Troubleshooting `npm link`

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Mixmax is a communications platform that brings professional communication & email into the 21st century.

As of this writing, Mixmax runs 15 Node microservices. We keep this manageable by sharing a ton ofcode between services, in the form of npm packages both
public and private.

To keep those packages manageable, we develop them in their own repositories. But this poses a
challenge for local development—how do we quickly test a new version of a package inside another?

Luckily, npm provides a command called link, which symlinks one
package into the node_modules directory of another. But developing modern JavaScript modules is at
least two steps and often three:

  1. Transpile/bundle your JS (optional)
  2. Get that JS into the node_modules directory of your application
  3. Get your application to load the new JS

and npm link only helps with step 2.

Here’s how to get steps 1 and 3 working. This process can be frustrating and seem magical, so two
principles before we start:

  1. If you don’t see code in your running application, it’s because it’s not there. 🙂 This will show
    you how to determine exactly what code require and import are loading and why it might not be
    what you’d expect.
  2. Avoid FUD! “Always rebuild/restart after making a change” is not necessary and if you blindly
    rely on doing that you will not only waste time, you may be disappointed. This article will help
    you take the minimum number of steps to get your changes live.

Troubleshooting server packages

This problem takes the form “my changes aren’t visible when I require('my-package'). Follow this process:

  1. Ask, what’s node_modules/my-package? If it’s a regular folder vs. a symlink, npm link your
    local module.
  2. Ask, what does require('my-package') actually do? That is, check which file it will load, as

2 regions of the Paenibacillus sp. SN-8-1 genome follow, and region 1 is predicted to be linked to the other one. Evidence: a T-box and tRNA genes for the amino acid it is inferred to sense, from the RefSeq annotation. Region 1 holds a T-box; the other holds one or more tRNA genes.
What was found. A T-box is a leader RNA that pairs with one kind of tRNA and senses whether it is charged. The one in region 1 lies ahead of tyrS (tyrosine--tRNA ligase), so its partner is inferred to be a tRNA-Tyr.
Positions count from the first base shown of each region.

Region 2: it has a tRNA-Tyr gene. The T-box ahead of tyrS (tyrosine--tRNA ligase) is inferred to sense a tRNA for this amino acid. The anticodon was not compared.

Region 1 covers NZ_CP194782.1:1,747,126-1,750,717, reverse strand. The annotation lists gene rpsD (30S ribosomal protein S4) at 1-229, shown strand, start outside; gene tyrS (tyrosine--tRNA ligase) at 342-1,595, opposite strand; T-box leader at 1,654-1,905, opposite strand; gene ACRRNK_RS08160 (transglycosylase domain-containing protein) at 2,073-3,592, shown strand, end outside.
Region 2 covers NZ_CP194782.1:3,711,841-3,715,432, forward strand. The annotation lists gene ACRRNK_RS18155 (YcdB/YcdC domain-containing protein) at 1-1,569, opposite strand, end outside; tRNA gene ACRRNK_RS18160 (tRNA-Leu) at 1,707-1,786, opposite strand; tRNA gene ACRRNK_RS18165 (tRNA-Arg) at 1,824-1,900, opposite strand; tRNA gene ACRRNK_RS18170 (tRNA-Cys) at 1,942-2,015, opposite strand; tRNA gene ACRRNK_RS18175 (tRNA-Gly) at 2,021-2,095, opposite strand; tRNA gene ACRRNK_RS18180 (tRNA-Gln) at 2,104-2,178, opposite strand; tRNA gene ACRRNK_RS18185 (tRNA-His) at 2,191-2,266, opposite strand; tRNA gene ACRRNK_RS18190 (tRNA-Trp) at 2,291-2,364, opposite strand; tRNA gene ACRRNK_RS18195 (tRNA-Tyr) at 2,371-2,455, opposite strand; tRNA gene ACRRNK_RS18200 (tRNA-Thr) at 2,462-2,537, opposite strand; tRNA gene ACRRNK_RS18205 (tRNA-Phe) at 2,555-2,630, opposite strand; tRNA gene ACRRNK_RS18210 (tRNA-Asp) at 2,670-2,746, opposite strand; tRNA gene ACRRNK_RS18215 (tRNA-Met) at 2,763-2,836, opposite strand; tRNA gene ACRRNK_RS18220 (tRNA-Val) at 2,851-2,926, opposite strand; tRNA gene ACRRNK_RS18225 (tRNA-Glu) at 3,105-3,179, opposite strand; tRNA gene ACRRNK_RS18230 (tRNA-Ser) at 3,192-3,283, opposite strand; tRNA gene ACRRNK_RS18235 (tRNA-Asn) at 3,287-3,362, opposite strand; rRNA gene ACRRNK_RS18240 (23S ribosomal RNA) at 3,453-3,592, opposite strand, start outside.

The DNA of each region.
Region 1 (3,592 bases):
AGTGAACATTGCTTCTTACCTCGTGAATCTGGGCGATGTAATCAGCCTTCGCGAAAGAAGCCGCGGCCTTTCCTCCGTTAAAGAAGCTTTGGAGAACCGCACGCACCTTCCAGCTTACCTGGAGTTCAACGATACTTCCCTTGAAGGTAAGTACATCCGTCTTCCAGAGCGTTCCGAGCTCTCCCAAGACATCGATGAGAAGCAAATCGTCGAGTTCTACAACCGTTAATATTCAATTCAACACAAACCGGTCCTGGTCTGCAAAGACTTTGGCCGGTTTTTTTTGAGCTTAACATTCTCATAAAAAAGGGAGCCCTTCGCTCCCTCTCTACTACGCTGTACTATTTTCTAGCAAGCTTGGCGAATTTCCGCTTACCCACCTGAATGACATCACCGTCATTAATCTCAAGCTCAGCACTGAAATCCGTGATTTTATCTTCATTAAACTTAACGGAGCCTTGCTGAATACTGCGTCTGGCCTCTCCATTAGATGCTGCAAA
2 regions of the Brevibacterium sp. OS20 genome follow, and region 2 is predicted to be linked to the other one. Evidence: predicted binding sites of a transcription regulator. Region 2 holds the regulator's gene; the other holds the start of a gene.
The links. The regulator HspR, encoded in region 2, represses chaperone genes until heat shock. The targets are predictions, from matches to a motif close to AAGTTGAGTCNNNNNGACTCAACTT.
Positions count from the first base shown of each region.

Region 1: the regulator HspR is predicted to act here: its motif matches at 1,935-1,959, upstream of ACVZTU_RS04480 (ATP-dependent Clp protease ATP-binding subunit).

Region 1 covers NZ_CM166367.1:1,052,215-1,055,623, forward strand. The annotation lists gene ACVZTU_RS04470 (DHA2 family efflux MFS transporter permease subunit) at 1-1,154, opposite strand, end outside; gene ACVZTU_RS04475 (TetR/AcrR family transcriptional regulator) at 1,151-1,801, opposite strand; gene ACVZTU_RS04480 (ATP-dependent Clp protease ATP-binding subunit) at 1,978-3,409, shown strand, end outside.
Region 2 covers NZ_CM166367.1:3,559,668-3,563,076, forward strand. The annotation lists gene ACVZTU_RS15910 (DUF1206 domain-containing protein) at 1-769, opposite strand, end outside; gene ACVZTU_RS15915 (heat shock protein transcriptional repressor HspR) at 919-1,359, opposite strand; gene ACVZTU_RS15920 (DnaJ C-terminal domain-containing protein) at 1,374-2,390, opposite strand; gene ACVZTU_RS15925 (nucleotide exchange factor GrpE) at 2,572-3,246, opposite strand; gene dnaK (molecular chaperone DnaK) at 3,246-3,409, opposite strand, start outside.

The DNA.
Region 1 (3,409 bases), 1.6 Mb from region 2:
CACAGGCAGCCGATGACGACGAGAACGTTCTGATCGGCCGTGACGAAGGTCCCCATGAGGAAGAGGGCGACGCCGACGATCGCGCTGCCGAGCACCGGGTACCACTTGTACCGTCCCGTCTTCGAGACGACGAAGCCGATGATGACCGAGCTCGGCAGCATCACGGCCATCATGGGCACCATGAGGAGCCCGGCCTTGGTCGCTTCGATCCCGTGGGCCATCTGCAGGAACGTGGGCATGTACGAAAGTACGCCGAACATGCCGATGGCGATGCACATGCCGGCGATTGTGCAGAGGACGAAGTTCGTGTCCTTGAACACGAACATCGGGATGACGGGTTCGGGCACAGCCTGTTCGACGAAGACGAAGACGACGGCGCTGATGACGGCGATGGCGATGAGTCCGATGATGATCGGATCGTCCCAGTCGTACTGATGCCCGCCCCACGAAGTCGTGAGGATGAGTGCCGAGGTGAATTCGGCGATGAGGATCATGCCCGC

specified as pkg.main; this could be a build
    artifact rather than source code (even for a server package, since some of our packages use
    Flow). At Mixmax, artifacts are usually written to
    a directory called ‘dist’. If the main file is such an artifact, build the package. At Mixmax,
    this is usually done via a package script called “build”, so run npm run build. Many packages
    also offer another script called “watch” that will automatically rebuild as you make changes.
  3. Restart the server to reload the code. See the “Restart less” section below for
    the most efficient way of doing this.

Sometimes packages ship server and browser modules, where the browser module is bundled and
transpiled and the server module is not. You only need to rebuild if the server uses
bundled/transpiled JS, as specified by pkg.main: our convention is that bundled/transpiled files
are written to a directory called dist.

Troubleshooting client packages

We use ES6 modules and Rollup client-side, so this problem takes the form “my changes aren’t visible
when I import foo from 'my-package'; Step 1 is the same as in “Troubleshooting server packages”
above—make sure you’ve run npm link. Then:

  1. Ask, what does import foo from ‘my-package‘ actually do? Once again, check which file it will
    load. This will usually be pkg.main, but may
    be
    pkg.browser
    instead if the package ships a different module for the client than the server. Either way,
    import almost certainly loads a build artifact, since all of our client-side packages are
    self-hosting (transpile themselves to ES5 as well as bundle themselves); so build the package. At
    Mixmax, this is usually done via a package script called “build”, so run npm run build. Many
    packages also offer another script called “watch” that will automatically rebuild as you make changes.
  2. Rebundle your client application to reload the code. See the “Restart less” section below for the
    most efficient way of doing this.

In some rare cases, import foo from ‘my-package’ may not actually import foo from
node_modules, either because we haven’t yet configured Rollup to do so, or because we’ve told
Rollup to do something different for my-package for a special reason. But if my-package is in
node_modules to begin with, you can generally trust that the project’s been configured to import it.

A diagram for troubleshooting

Restart less

At Mixmax, we use Gulp to transpile/bundle each microservice’s JS as well as
launch the web server. You only ever need to restart this Gulp process (at Mixmax, supervisorctl
restart …
) if you changed something in the Gulpfile. Don’t do this otherwise! Rebuilding the entire